Do Black Men Have a Problem with Short Hair on Women? Heck Yeah
Recently, I’ve decided to chop off 2/3 of my natural hair that I’ve been growing for the last 7 years. Many people are asking, “Why would I do such a thing to such beautiful and lush hair?” And, I say with a resolved grin because I need change and what’s easier than changing one’s hair. Also, I tell them I am tired of feeling in debt to my long nappy tresses. Honestly, with the length of hair I have it takes several hours to wash, detangle, and style. I am devoting too much time to my hair. It’s coming off. I need a manageable length.
For some of my friends and family, this is enough. They say, “Cool, do you sis.”
However, this corner of affirmation seems to be quite limited to the women in my life. For when I have broached this topic with the black men in my life they earnestly urge me to either wait or not to do it all. Initially, I found this puzzling because it ain’t like I’m cutting off my long weave ponytail that sashays behind my derrière which I know some men find erotically appealing. Simply, I am hacking off my puffy nappiness, hair that does not lend itself easily to the male fantasy.
But, it dawned on me in the wee hours of the morning why “many” black men desire long straightened hair and big floppy natural hair because short hair rather it is natural or relaxer girl short makes them uneasy about their hetero-masculinity. You see, long hair, long locks, and big natural hair make women look like what women are supposed to look like. They look feminine. They look motherly. They look like a sexy Pam Grier. They look sweet. They look like a black Barbie doll. And most importantly, they look non-threatening like women. And if a woman looks like a woman, men assume she will act like a woman. This is the politics of embodiment 101.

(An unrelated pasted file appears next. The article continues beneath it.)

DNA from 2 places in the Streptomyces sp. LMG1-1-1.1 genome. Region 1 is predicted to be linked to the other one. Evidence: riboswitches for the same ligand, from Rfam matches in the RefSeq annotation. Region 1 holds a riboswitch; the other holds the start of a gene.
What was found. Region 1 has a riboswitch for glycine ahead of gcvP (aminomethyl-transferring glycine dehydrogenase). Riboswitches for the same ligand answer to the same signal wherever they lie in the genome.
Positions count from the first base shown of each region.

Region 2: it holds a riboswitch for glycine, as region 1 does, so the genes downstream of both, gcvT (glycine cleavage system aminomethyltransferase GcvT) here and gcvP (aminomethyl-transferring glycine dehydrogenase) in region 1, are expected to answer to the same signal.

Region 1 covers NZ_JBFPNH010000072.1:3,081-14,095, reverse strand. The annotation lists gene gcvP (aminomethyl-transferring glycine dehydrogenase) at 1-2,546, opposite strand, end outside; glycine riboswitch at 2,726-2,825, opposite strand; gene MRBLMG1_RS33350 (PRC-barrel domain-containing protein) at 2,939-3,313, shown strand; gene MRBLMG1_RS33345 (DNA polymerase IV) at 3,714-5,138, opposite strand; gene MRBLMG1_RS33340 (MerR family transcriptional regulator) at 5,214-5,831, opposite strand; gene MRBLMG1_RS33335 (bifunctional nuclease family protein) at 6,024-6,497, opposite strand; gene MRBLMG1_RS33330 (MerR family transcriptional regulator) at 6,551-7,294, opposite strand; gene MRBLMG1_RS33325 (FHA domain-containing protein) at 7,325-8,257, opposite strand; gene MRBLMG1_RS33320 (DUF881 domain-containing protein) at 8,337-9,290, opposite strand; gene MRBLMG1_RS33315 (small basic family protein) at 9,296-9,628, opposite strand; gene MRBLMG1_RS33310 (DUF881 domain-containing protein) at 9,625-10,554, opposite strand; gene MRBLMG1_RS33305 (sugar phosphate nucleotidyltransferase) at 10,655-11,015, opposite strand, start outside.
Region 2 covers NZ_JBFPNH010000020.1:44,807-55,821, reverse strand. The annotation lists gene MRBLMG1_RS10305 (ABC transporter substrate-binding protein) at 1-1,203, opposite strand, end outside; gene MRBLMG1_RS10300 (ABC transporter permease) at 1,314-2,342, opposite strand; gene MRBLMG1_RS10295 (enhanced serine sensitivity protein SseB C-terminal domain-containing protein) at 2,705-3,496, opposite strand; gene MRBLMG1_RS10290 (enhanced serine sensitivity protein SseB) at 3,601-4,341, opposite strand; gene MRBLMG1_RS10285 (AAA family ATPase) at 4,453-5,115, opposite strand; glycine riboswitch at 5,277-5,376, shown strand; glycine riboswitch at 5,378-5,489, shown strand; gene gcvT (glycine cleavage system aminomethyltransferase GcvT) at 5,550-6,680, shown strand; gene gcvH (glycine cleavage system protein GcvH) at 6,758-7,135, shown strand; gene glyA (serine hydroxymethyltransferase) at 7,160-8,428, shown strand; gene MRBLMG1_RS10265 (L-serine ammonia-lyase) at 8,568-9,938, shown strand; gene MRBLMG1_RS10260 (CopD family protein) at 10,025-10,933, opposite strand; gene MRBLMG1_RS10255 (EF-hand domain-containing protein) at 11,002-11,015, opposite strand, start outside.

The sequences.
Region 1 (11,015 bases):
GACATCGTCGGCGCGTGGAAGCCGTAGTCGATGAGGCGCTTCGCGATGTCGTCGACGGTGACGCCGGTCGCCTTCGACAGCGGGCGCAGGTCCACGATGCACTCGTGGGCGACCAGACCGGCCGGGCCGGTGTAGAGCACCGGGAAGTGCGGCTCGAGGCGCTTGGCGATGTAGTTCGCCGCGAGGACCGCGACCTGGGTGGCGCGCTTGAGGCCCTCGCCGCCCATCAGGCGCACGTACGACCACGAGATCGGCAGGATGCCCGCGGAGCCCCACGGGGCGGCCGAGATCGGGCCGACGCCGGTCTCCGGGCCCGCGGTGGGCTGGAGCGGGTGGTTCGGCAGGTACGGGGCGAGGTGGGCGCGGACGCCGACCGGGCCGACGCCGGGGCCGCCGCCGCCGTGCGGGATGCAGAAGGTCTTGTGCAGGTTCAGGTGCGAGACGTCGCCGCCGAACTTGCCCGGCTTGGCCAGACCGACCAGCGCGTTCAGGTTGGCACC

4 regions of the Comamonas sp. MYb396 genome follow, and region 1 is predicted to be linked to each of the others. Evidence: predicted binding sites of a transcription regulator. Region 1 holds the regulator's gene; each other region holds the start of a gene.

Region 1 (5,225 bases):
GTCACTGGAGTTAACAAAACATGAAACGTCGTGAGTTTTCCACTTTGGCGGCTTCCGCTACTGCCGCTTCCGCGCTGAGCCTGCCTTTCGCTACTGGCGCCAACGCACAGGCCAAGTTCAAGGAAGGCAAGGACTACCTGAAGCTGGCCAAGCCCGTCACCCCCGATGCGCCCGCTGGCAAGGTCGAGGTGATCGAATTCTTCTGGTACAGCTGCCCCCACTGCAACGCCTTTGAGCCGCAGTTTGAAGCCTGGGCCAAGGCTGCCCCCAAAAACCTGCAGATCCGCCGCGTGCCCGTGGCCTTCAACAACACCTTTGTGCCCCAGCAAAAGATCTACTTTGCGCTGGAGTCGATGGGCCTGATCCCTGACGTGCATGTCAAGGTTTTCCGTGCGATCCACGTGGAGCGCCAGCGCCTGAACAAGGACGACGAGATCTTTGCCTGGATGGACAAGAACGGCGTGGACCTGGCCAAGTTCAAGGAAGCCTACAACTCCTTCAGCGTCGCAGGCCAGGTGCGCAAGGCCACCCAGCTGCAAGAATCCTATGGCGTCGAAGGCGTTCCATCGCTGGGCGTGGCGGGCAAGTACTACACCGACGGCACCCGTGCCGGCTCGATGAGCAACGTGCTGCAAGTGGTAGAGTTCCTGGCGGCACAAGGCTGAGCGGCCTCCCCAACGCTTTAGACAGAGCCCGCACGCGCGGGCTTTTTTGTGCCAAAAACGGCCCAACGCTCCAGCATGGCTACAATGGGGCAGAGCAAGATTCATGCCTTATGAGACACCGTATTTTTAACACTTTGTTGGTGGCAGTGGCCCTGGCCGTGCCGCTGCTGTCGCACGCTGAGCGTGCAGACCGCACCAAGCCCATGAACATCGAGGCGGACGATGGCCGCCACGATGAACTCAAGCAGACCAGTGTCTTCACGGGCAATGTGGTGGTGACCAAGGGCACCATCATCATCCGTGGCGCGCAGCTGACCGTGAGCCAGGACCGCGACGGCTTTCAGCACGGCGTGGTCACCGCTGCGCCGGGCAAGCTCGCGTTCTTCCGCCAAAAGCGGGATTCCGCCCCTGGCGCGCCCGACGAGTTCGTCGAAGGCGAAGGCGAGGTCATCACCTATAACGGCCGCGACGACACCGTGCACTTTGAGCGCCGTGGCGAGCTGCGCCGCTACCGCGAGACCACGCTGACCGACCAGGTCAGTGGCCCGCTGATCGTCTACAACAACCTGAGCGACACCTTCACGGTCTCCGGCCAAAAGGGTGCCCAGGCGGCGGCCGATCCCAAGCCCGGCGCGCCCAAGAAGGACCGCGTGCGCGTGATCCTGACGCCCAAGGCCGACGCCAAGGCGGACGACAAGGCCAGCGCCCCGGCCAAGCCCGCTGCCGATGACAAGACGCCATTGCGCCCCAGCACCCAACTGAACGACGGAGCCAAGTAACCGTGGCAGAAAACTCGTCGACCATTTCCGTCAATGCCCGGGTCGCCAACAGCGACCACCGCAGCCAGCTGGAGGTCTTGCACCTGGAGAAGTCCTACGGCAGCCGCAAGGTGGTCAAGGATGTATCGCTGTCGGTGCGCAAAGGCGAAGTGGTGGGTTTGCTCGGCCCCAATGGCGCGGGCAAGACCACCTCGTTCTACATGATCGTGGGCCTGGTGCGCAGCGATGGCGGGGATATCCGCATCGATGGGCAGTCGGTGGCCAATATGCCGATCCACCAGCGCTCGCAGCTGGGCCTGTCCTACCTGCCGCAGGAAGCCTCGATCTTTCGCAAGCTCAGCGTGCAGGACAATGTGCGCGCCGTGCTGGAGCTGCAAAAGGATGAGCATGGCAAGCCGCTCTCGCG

However, if a woman sports a ball fade, a tiny afro, or a stylish super short cut than it can be assumed that she is a woman who chooses to play by the rules of her own game. Because sporting a ball fade as a woman is a daring act in a hetero-masculine environment. I remember when I first went natural 7 years ago and only had an inch of hair on my head. Men and women alike said with a hint of disgust, “You look like a boy,” and urged me to demarcate my gender by wearing big earrings for they feared I would be labeled a big-ole-black lesbian. And coupled with my black feminist politics they worried about my eternal salvation. Short hair and black feminism is the devil.
Mind you, I am not immune from the inner voices that say, “What if he does not like your short look?” However, I refuse to remain captive by these voices and the voices of men who want me to keep my hair long. I need short hair right now. My life style requires it. I am tired of doing my big hair. As wise women, we must know when things need to end or go underground until the season comes for it to remerge. Meaning, we need to know “for ourselves” when we need to grow or cut our hair rather it is natural or relaxer girl hair.
And, let me put a quick caveat here. My blog is speaking specifically about African-American men who live in the US because I understand hair and gender mean different things around the world.
So, what do you think about short hair on black women? Leave a comment beyond hitting the word “like.”